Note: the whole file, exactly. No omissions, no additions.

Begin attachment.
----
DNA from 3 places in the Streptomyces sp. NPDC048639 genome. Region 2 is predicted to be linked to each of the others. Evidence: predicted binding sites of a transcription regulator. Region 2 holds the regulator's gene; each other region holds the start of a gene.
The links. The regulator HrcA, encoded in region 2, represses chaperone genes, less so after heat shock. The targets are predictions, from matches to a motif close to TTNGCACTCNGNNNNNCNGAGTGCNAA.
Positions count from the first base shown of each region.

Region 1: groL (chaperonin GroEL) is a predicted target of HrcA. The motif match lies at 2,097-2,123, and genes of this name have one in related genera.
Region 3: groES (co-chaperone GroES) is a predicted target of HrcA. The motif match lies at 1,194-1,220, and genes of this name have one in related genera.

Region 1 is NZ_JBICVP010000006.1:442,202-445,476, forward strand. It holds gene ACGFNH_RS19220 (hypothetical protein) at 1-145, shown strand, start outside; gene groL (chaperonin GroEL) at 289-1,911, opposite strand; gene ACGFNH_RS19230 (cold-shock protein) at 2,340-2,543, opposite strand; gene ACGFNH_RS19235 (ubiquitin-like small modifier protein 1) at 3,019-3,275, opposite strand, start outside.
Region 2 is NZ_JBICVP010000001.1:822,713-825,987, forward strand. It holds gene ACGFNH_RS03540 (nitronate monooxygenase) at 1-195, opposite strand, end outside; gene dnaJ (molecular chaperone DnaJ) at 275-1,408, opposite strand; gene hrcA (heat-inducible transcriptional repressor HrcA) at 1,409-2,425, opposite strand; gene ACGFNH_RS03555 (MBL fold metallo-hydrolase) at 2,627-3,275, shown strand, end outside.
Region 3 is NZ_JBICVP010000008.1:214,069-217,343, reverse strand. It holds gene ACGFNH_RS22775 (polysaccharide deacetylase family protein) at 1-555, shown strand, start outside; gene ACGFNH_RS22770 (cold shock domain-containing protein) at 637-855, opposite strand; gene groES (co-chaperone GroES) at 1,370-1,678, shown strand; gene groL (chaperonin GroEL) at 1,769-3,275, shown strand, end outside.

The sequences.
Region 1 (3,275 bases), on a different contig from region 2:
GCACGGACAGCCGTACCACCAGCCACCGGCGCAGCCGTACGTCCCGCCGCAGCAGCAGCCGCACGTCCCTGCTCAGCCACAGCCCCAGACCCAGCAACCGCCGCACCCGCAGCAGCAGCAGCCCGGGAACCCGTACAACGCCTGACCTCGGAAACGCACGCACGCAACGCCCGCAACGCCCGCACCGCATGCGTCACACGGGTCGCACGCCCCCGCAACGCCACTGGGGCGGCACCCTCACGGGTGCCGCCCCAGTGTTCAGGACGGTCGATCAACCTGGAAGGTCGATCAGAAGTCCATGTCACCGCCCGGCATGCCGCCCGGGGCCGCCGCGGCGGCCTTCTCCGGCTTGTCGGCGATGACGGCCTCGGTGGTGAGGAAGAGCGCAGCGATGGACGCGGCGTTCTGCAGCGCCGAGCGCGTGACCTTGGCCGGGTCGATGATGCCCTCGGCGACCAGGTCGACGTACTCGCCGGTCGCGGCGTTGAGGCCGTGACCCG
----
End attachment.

DNA from 3 places in the Streptomyces sp. NPDC048639 genome. Region 2 is predicted to be linked to each of the others. Evidence: predicted binding sites of a transcription regulator. Region 2 holds the regulator's gene; each other region holds the start of a gene.
The links. The regulator HrcA, encoded in region 2, represses chaperone genes, less so after heat shock. The targets are predictions, from matches to a motif close to TTNGCACTCNGNNNNNCNGAGTGCNAA.
Positions count from the first base shown of each region.

Region 1: groL (chaperonin GroEL) is a predicted target of HrcA. The motif match lies at 2,097-2,123, and genes of this name have one in related genera.
Region 3: groES (co-chaperone GroES) is a predicted target of HrcA. The motif match lies at 1,194-1,220, and genes of this name have one in related genera.

Region 1 is NZ_JBICVP010000006.1:442,202-445,476, forward strand. It holds gene ACGFNH_RS19220 (hypothetical protein) at 1-145, shown strand, start outside; gene groL (chaperonin GroEL) at 289-1,911, opposite strand; gene ACGFNH_RS19230 (cold-shock protein) at 2,340-2,543, opposite strand; gene ACGFNH_RS19235 (ubiquitin-like small modifier protein 1) at 3,019-3,275, opposite strand, start outside.
Region 2 is NZ_JBICVP010000001.1:822,713-825,987, forward strand. It holds gene ACGFNH_RS03540 (nitronate monooxygenase) at 1-195, opposite strand, end outside; gene dnaJ (molecular chaperone DnaJ) at 275-1,408, opposite strand; gene hrcA (heat-inducible transcriptional repressor HrcA) at 1,409-2,425, opposite strand; gene ACGFNH_RS03555 (MBL fold metallo-hydrolase) at 2,627-3,275, shown strand, end outside.
Region 3 is NZ_JBICVP010000008.1:214,069-217,343, reverse strand. It holds gene ACGFNH_RS22775 (polysaccharide deacetylase family protein) at 1-555, shown strand, start outside; gene ACGFNH_RS22770 (cold shock domain-containing protein) at 637-855, opposite strand; gene groES (co-chaperone GroES) at 1,370-1,678, shown strand; gene groL (chaperonin GroEL) at 1,769-3,275, shown strand, end outside.

The sequences.
Region 1 (3,275 bases), on a different contig from region 2:
GCACGGACAGCCGTACCACCAGCCACCGGCGCAGCCGTACGTCCCGCCGCAGCAGCAGCCGCACGTCCCTGCTCAGCCACAGCCCCAGACCCAGCAACCGCCGCACCCGCAGCAGCAGCAGCCCGGGAACCCGTACAACGCCTGACCTCGGAAACGCACGCACGCAACGCCCGCAACGCCCGCACCGCATGCGTCACACGGGTCGCACGCCCCCGCAACGCCACTGGGGCGGCACCCTCACGGGTGCCGCCCCAGTGTTCAGGACGGTCGATCAACCTGGAAGGTCGATCAGAAGTCCATGTCACCGCCCGGCATGCCGCCCGGGGCCGCCGCGGCGGCCTTCTCCGGCTTGTCGGCGATGACGGCCTCGGTGGTGAGGAAGAGCGCAGCGATGGACGCGGCGTTCTGCAGCGCCGAGCGCGTGACCTTGGCCGGGTCGATGATGCCCTCGGCGACCAGGTCGACGTACTCGCCGGTCGCGGCGTTGAGGCCGTGACCCG